I Like Crying Children

by doodaddy on April 26, 2010

I was at a nursery school event some months ago, just hanging out by the climbing dome, when a small girl hit her head on a bar and started to wail.

The girl’s mom wasn’t immediately available — this is an enclosed and locked play yard, so we often work under “village rules.” So, being the closest familiar parent, I scooped her up, gave her a squeeze, and comforted her the requisite 90 seconds until she felt better and ran off laughing to find another bar to bash into, or something else suitably dangerous. What is it about 3-year olds and head trauma?

The entire time I was helping my little friend, a trio of other moms — also not belonging to this girl –  was circling us, trying to pounce with their own words of comfort, waiting to violate the very first rule of consolation:


Nothing is less likely to help a freaked-out kid than an entire tribe of people “trying to help.” So while I would have handed off the girl to her own mom or dad, I wasn’t about to expose her to the stifling clucking of three random moms who clearly felt I wasn’t up to the job.

When a child is crying, here’s the list of who’s best at helping, to my mind:

  1. The child’s parent.
  2. Another familiar adult the child likes and who knows how to handle an upset child.

Whether mommy or daddy is better for this particular task largely depends on the individual family, but I suppose in most families, comforting is largely mom’s job. I can live with that.

I’ve noticed, though, that many moms’ instincts run a little counter to mine. To them, if a child is crying, here’s the list of who would be the most comfort:

  1. The child’s mom.
  2. Another mom the child knows.
  3. Some other random woman the child doesn’t know.
  4. If absolutely no women are available, then the child’s dad will do, but certainly not some other dad the kid knows. And someone better run for mom, quick-like.

Of course, kids frequently pick their own comfort person, and for reasons they keep to themselves.

Just last week, we had a newish friend ride in our car to a distant field trip her parents couldn’t make. By the end of the excursion, she was overtired and weepy, and to my surprise, she chose me as her consoler over some grownups she certainly knows better. Probably she just saw me as the quickest route to her car seat and a much-needed nap, but whatever the reason, and on that day at least, she gravitated toward me, and I’d like to think I did as adequate a job of consolation as anyone else could have. (What she mostly really needed was that nap, anyway.)

In the end, here’s the important thing: men aren’t immune to the instinct that imbues a child’s cry with an unmatched sense of urgency. And I, at least, am rewarded with an unequalled sense of warmth if I can soothe that cry when a parent’s not around to do so.

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in community,crying,unsolicited advice ·

{ 6 comments… read them below or add one }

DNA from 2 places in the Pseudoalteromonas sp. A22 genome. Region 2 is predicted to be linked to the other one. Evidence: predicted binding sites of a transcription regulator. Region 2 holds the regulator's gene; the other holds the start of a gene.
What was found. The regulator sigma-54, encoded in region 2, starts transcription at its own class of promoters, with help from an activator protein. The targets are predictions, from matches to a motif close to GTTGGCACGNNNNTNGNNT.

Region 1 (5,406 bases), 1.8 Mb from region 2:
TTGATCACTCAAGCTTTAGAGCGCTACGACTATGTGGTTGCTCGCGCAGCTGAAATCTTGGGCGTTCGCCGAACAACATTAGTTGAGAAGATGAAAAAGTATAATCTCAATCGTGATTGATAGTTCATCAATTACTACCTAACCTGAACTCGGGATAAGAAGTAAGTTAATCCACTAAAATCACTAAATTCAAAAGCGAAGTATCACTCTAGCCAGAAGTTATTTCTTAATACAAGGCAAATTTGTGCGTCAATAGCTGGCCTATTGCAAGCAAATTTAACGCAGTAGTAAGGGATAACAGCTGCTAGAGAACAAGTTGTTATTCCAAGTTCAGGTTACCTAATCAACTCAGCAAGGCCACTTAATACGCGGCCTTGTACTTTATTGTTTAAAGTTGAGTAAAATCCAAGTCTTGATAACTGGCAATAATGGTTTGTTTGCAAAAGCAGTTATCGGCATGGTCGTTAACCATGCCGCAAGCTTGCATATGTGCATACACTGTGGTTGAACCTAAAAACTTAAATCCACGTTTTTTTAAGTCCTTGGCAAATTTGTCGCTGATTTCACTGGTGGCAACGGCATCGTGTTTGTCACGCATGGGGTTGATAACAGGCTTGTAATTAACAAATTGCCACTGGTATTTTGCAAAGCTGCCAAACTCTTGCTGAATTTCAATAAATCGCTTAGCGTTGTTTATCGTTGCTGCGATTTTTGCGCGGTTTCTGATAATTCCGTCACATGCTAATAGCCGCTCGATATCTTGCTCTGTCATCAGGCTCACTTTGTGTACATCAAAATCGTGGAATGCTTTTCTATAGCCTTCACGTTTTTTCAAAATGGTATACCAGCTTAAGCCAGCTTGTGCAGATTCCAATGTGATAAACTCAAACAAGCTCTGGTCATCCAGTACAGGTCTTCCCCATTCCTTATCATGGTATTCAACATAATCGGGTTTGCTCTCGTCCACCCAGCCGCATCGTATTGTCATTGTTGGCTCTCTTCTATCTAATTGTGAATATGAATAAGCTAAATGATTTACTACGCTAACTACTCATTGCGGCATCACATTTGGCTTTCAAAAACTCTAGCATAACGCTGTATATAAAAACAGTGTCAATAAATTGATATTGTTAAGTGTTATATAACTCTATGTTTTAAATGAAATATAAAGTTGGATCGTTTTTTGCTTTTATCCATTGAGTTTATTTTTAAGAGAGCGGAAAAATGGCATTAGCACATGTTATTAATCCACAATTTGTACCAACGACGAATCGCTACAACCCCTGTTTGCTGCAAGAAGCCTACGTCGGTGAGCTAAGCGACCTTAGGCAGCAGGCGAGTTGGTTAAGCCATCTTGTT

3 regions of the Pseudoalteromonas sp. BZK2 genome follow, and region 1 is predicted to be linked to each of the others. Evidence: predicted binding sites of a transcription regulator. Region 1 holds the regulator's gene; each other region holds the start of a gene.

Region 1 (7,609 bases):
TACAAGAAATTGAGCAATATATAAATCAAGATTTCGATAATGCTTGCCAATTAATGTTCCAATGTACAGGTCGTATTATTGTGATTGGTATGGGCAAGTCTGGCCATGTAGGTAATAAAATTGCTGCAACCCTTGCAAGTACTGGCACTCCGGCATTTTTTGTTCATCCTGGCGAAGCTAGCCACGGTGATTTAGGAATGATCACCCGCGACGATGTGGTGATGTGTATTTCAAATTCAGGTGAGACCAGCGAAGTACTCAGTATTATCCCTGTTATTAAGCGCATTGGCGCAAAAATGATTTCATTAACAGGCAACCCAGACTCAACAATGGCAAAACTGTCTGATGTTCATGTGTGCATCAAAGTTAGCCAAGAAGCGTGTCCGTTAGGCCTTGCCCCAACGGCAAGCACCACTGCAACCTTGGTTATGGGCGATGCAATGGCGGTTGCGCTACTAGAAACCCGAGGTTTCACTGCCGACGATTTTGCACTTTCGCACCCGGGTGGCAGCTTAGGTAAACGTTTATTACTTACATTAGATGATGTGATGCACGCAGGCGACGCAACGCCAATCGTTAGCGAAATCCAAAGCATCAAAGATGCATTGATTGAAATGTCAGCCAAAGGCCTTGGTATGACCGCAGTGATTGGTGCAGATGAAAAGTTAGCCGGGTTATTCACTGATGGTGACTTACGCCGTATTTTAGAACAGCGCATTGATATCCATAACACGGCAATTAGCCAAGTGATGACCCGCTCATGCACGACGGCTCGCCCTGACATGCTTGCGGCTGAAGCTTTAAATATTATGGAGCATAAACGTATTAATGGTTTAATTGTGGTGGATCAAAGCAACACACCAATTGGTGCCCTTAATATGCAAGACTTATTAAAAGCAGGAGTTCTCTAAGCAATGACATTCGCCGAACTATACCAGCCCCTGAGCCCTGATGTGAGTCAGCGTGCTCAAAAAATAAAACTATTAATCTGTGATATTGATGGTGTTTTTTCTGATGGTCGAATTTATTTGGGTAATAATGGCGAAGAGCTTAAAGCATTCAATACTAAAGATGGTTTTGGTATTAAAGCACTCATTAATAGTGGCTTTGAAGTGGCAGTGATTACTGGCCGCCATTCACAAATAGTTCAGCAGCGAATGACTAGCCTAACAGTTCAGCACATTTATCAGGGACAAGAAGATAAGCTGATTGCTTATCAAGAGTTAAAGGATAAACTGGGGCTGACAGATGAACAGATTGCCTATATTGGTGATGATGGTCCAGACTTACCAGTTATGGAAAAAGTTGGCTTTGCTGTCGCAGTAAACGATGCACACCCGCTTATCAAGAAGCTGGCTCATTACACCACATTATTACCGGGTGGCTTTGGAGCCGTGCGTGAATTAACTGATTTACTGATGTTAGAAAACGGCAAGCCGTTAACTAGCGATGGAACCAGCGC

Rayne of terror April 26, 2010 at 12:03 pm

My husband is definitely the consoler and more likely to be right about true fear or ear infections. He’s got a gift I lack.


doodaddy April 26, 2010 at 5:59 pm

Does the village understand that, too?

gribblet April 26, 2010 at 6:57 pm

My SAHD husband is an excellent consoler, but you’re right, when she cries, I want to jump in and take her from him – not because I don’t think he’s doing it right but because he does it 99% of the time and I want some sweet tears.

The thing is, (and this is something I have been trying hard to emulate) he certainly doesn’t jump to scoop up a kid who might have a boo boo — or might not. Maybe that is one of the reasons you’re not often the comforter? I notice that dads often have a calmer approach to falling and bonking than moms do – maybe by the time you decide it’s a big enough deal to react, most moms have already gasped and swooped and started the cuddling?


doodaddy April 26, 2010 at 8:30 pm

That’s a pet peeve of mine, actually — adults who instantly say “are you all right?” Mostly after a bonk, kids look to adults to see how they’re supposed to react, and 9 times out of 10 the adult is telegraphing that sense of urgency that actually *makes* the kid cry. I mean, comfort once she’s crying is one thing, but before the fact, it’s all about establishing that the event was normal and OK and not the end of the world…

twistedxtian April 26, 2010 at 7:25 pm

This is something I’ve also noticed with my 6 month old. If he starts crying, I can be standing right there and they will look around for my wife before handing him off to me. “Umm…I’m right here. *waving* Hello? I’m his dad, I can take him.” But no, they’d rather give him to my wife. Who often just gives him to me. 🙂


Anne Wilkinson December 23, 2010 at 10:59 pm

My husband is definitely the consoler and more likely to be right about true fear or ear infections. He’s got a gift I lack.


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